While the Olympic Athletes from Russia may sweep gold and silver, I’m just not buying it, from either one of them. Not Zagitova, or even Medvedeva. The commentators seem to have a script they’re reading from, giving credit for artistic expression when there’s really not much there beyond a spangled tutu (Zagitova), or over investing in a kind of sophomoric expression and gangly skating that leaves me unmoved (Medvedeva). Someone’s got to dissent. More on why the Russian’s are missing from my Dream Podium after the competition.

Dream Podium (Men)

As we head into tonight’s long program, I’ve hurried to write up some notes on the men’s short program, which aired yesterday. For fun, I created my Dream Podium. The Podium is not likely to occur, but I can imagine it just the same.

Dream Podium (Men)


Shoma Uno, Gold: Shoma’s skating exists at the crossroads of Adam Rippon and Misha Ge. Flamboyantly theatrical in costume and gesture, I also feel Shoma’s deep investment in every performance. I enjoy his excellent posture, the way he fully extends his limbs, soft knees, and smooth ice coverage. His upper body is exceptionally still as he moves across the ice. He has a way of hooking the landing edge of his jumps (actually I think a bit of a flaw) that makes me exhilarated and nervous. I would love to mic his coach, who is always smiling and sometimes even laughing aloud in the Kiss’n’Cry. I think Shoma gets so upset when he doesn’t skate well that she spends a lot of time cheering him up. Look for an emotional performance with possible tears at the end. Shoma currently sits in third place.

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Javier Fernandez, Silver: Javi! What’s not to love! The Gene Kelly of skating has perfect body line and an expressive but athletic approach. Extremely charismatic, he embodies traditionally masculine sexiness with a comic vulnerability. His Charlie Chaplin “City Lights” short program was a masterpiece, unique, charming, and strong. I love the way he looks out into the audience as he performs and draws people in. His powerful jumps sometimes finish quite low in the knee and a little squirrely, which leave me gasping in fright. Finishing just off the podium in fourth at the 2014 Olympics, I feel it’s Javier’s time to medal. He currently sits in second place.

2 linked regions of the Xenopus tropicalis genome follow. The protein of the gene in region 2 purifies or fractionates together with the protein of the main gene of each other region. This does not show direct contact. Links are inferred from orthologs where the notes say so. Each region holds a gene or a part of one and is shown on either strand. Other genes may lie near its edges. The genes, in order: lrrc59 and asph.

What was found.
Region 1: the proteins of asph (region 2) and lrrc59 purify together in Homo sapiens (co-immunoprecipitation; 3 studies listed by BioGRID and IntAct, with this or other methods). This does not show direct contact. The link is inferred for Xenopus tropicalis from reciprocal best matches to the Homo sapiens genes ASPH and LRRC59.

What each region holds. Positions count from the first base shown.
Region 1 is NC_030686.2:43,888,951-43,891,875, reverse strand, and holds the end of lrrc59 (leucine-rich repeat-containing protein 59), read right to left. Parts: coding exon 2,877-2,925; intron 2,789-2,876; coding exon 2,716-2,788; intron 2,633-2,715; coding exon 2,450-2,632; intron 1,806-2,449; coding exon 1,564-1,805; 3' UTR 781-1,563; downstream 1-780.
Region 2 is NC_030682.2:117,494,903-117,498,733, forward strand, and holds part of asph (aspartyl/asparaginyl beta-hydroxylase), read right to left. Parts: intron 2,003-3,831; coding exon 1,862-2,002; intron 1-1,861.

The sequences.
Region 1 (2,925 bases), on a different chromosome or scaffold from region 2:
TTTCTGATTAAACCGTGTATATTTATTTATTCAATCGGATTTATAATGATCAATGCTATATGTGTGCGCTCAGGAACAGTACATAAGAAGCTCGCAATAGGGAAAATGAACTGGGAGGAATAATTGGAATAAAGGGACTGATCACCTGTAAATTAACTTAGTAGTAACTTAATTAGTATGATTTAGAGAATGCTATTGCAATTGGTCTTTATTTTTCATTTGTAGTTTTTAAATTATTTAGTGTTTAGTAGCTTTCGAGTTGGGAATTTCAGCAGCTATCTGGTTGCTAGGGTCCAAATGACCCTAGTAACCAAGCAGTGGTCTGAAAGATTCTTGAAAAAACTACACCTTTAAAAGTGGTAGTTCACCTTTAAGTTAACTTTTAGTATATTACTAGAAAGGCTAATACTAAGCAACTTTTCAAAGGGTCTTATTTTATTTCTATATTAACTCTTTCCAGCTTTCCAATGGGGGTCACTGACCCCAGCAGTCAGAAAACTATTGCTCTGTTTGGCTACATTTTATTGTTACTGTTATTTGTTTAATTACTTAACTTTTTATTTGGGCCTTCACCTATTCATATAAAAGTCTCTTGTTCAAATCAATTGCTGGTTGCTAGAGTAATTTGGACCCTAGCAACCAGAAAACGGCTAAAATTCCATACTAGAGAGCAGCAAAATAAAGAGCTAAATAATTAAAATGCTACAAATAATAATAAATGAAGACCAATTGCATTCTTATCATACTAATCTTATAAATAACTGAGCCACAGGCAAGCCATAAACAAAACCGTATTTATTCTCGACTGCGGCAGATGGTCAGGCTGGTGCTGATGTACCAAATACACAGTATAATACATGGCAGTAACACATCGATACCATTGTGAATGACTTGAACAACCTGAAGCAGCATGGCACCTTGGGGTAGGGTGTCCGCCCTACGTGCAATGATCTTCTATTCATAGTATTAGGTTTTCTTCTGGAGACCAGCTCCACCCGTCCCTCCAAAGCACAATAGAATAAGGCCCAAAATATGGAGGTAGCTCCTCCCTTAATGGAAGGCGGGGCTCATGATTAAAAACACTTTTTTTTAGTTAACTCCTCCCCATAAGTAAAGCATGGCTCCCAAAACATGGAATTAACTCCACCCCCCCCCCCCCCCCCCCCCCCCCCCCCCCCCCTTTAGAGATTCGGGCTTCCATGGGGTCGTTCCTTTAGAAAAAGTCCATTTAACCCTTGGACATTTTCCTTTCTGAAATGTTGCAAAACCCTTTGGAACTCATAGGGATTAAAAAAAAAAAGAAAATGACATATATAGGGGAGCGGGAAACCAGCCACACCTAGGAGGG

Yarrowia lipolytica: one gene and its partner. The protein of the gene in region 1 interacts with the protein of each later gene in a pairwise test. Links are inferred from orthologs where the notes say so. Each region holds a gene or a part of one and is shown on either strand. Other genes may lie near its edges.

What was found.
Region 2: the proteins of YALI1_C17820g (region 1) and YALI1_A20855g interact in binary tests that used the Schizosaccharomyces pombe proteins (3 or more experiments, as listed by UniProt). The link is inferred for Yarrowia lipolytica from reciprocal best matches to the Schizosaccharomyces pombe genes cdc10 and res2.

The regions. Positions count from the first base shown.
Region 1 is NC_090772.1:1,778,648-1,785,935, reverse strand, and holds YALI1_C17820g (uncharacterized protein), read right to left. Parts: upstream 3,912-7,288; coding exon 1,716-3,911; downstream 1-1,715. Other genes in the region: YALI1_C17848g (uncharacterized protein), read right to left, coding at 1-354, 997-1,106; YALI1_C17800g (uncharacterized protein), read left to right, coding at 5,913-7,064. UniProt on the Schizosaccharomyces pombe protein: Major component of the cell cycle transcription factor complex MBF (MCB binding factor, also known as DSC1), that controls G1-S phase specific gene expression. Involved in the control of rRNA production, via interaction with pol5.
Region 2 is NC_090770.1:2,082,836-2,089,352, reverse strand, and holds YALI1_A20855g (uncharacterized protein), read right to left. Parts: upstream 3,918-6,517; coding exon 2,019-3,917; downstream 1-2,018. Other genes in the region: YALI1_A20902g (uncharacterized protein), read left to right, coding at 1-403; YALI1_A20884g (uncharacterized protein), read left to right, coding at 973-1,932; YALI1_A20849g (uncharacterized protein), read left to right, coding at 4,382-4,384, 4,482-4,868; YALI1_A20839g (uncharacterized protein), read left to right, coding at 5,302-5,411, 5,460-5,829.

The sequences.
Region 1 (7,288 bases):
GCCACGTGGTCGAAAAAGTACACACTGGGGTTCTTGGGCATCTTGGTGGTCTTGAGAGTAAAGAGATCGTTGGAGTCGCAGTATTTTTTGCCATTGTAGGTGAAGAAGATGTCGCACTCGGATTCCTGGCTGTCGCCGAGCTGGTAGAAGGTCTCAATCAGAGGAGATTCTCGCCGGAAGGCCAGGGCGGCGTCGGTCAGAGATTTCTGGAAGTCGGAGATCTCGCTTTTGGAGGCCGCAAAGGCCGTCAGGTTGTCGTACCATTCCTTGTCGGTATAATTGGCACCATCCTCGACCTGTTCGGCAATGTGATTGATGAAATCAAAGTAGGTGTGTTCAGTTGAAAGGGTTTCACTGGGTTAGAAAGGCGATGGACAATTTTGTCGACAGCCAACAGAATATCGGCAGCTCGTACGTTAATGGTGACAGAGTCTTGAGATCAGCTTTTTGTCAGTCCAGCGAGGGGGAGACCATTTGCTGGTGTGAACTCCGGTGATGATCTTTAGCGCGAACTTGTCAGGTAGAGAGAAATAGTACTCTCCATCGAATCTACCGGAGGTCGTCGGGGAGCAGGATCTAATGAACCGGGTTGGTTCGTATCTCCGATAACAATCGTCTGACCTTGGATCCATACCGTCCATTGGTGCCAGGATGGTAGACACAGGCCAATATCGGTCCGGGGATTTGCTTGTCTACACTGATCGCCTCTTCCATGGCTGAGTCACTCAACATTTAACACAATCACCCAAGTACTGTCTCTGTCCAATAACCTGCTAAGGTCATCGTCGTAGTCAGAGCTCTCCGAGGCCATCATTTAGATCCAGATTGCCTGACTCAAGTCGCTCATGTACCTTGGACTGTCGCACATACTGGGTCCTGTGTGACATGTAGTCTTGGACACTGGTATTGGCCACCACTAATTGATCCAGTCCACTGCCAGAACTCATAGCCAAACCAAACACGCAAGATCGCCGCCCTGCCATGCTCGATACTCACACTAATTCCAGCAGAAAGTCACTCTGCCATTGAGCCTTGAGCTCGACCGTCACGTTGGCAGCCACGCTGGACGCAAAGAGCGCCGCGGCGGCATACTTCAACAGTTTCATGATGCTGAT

Adam Rippon, Bronze: Adam is sitting in seventh place after the short program, so this outcome is practically impossible! But, that’s what Dream Podiums are for. I’ve watched Adam for over a decade. He’s one of the most beautiful people I’ve ever seen skate, and one of the most beautiful skaters. I thought he’d be going to the Vancouver Olympics in 2010. No. I felt certain he would be a member of the 2014 Sochi Olympic team, but again, no. I’m overjoyed that he’s finally skating well and able to show off his true capabilities. When I first saw his short program to an Ida Corr remix I was a little put off. It was so tacky! Didn’t he know? I had loved his Debussy program to “Prélude à l’après-midi d’un faune.” What was up? Then I heard him interviewed. He called “Let Me Think About It” “club trash from 2007 that he wasn’t afraid to skate to.” I finally got it. His mix of sluttiness and pure elegance combined with an almost insolent address to the judges breaks new boundaries in figure skating. His tweets and comments are both hilarious and intelligent. He takes up a position that Johnny Weir made possible, but marred with numerous wince-worthy comments and actions. OK, so maybe it’s not just Adam’s impeccable skating that makes him my dream medalist. It’s also how he represents. Thank you, Adam.

Mirai’s Magnificent Moment


I’m a little behind in my writing, however, I would like to go back to the Team Event which concluded Monday, and Mirai Nagasu’s magnificent short program skate. Even as I predicted that Mirai’s performance at the Olympics might create a definitive moment (oh, snap!) I had trepidation as to how her competition might actually evolve.

As she took the ice, I held my breath. While she’d landed her triple Axel in practice, she’d never successfully completed a clean skate that included the jump. Could she pull it all together in a single pressure packed moment? I was also concerned that she’d put too much emphasis on mastering a single athletic move, a case of putting all her eggs in one basket. What if she failed!

Then I tried to rethink my expectations. So often, it appears that figure skating requires women perform under a kind of insane pressure, enacted within a very restricted definition of femininity (thinness, youth, balletic ideals) but also tied to a singular, limited definition of career and success – advance quickly to the top and then quit at the top (a la Tara Lipinski). Let no one see a weakness.